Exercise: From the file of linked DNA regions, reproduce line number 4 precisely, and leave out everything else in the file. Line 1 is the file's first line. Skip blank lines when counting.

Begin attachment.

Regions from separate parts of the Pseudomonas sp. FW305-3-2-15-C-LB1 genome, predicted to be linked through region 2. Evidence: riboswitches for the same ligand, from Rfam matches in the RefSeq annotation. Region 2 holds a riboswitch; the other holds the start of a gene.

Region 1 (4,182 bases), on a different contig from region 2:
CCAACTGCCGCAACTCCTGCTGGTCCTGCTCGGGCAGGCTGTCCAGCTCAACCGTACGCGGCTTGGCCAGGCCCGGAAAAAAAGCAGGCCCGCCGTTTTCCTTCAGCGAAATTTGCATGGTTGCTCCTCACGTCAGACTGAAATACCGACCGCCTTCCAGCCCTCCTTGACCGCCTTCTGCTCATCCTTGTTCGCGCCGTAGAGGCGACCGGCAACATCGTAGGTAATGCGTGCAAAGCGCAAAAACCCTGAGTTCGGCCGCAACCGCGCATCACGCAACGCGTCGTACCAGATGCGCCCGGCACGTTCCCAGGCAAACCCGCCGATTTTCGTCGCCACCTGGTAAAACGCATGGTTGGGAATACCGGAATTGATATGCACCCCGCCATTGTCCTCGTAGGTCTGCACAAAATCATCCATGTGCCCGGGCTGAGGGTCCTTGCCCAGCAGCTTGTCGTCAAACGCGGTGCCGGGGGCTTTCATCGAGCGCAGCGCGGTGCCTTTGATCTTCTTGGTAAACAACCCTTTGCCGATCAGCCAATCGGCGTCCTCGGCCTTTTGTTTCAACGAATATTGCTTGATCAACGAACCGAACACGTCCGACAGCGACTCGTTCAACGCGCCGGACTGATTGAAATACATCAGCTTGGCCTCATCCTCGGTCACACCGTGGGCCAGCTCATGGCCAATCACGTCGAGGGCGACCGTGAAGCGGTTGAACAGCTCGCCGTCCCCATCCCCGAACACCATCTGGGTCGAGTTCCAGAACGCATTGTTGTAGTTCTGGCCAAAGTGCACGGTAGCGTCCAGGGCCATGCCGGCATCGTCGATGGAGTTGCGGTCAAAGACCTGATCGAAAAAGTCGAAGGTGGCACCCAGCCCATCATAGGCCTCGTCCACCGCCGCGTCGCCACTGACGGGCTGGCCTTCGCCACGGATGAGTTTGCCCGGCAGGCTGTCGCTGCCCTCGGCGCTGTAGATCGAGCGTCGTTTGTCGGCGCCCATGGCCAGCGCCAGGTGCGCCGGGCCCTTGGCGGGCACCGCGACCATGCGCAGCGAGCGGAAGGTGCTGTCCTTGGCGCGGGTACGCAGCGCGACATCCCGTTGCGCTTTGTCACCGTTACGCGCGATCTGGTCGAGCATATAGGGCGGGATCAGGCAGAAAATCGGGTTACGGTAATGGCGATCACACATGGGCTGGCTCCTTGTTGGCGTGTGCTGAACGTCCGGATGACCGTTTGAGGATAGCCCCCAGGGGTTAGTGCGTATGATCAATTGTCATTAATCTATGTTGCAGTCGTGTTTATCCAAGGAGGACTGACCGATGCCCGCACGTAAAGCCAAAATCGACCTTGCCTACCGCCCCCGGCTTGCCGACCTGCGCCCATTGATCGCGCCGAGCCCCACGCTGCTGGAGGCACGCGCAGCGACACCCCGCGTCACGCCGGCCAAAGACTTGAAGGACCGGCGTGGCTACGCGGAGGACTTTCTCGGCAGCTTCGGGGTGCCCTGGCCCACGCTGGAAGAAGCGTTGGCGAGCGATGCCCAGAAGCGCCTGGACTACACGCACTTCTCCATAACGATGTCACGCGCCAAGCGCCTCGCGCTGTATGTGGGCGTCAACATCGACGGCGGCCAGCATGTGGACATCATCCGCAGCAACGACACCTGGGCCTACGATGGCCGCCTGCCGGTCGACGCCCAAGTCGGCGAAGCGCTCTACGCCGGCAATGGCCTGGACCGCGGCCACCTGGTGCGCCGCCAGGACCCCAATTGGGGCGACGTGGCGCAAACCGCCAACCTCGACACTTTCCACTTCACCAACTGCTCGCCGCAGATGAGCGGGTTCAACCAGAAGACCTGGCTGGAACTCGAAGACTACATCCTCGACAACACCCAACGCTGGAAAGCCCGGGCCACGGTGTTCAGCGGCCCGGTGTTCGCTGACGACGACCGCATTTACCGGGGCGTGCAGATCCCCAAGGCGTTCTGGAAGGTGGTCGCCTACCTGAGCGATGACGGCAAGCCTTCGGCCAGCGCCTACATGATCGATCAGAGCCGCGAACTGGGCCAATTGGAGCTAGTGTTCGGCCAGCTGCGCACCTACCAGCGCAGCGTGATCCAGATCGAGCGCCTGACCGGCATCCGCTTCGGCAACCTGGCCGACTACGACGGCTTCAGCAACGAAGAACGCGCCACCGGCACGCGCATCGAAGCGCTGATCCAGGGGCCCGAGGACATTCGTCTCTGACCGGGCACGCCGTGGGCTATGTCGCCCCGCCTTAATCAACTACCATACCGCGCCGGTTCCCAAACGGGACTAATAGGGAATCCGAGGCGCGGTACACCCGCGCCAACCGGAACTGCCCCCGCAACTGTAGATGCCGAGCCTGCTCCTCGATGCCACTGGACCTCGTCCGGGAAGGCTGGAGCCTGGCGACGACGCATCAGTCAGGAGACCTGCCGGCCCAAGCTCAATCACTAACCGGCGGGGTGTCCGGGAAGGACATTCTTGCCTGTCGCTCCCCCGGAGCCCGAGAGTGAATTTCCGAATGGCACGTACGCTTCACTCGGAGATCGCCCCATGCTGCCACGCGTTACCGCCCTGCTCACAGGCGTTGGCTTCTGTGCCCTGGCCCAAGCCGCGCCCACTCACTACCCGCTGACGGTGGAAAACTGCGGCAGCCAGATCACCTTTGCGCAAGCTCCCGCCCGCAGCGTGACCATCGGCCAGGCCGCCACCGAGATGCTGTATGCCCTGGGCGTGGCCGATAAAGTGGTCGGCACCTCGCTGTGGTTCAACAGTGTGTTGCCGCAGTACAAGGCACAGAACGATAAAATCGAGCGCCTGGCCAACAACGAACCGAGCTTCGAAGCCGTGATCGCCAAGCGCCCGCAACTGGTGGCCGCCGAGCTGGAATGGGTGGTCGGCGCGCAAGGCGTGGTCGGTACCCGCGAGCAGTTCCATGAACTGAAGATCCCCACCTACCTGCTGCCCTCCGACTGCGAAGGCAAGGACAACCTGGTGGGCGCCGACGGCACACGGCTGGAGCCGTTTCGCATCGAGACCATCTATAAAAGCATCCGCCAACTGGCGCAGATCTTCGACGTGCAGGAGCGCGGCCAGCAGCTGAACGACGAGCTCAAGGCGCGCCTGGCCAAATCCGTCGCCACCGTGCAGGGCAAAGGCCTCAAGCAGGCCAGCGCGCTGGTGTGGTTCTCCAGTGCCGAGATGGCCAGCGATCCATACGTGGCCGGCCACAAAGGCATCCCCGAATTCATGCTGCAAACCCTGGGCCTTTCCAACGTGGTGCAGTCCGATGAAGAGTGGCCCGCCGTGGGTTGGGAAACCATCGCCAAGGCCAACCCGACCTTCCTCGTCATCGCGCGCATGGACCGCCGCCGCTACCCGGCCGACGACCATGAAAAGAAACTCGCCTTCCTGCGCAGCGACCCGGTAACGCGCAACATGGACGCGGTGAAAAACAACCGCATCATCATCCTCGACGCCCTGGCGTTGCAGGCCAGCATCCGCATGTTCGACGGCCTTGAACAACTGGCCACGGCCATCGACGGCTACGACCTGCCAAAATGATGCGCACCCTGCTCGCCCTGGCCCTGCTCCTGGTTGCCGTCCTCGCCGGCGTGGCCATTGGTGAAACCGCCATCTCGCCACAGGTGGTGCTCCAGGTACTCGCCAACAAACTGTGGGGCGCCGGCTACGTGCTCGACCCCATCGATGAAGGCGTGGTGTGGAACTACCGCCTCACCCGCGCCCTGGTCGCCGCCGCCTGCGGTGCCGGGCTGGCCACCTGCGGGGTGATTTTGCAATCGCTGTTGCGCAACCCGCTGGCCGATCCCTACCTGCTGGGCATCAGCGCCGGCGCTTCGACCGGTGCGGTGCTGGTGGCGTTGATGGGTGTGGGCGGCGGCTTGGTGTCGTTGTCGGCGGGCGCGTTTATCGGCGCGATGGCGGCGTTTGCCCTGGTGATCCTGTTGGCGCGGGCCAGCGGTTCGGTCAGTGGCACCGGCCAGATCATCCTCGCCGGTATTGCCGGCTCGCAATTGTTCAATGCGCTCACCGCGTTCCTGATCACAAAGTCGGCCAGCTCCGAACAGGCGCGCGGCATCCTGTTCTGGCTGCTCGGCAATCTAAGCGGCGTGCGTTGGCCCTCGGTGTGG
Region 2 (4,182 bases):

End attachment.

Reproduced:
Region 2 (4,182 bases):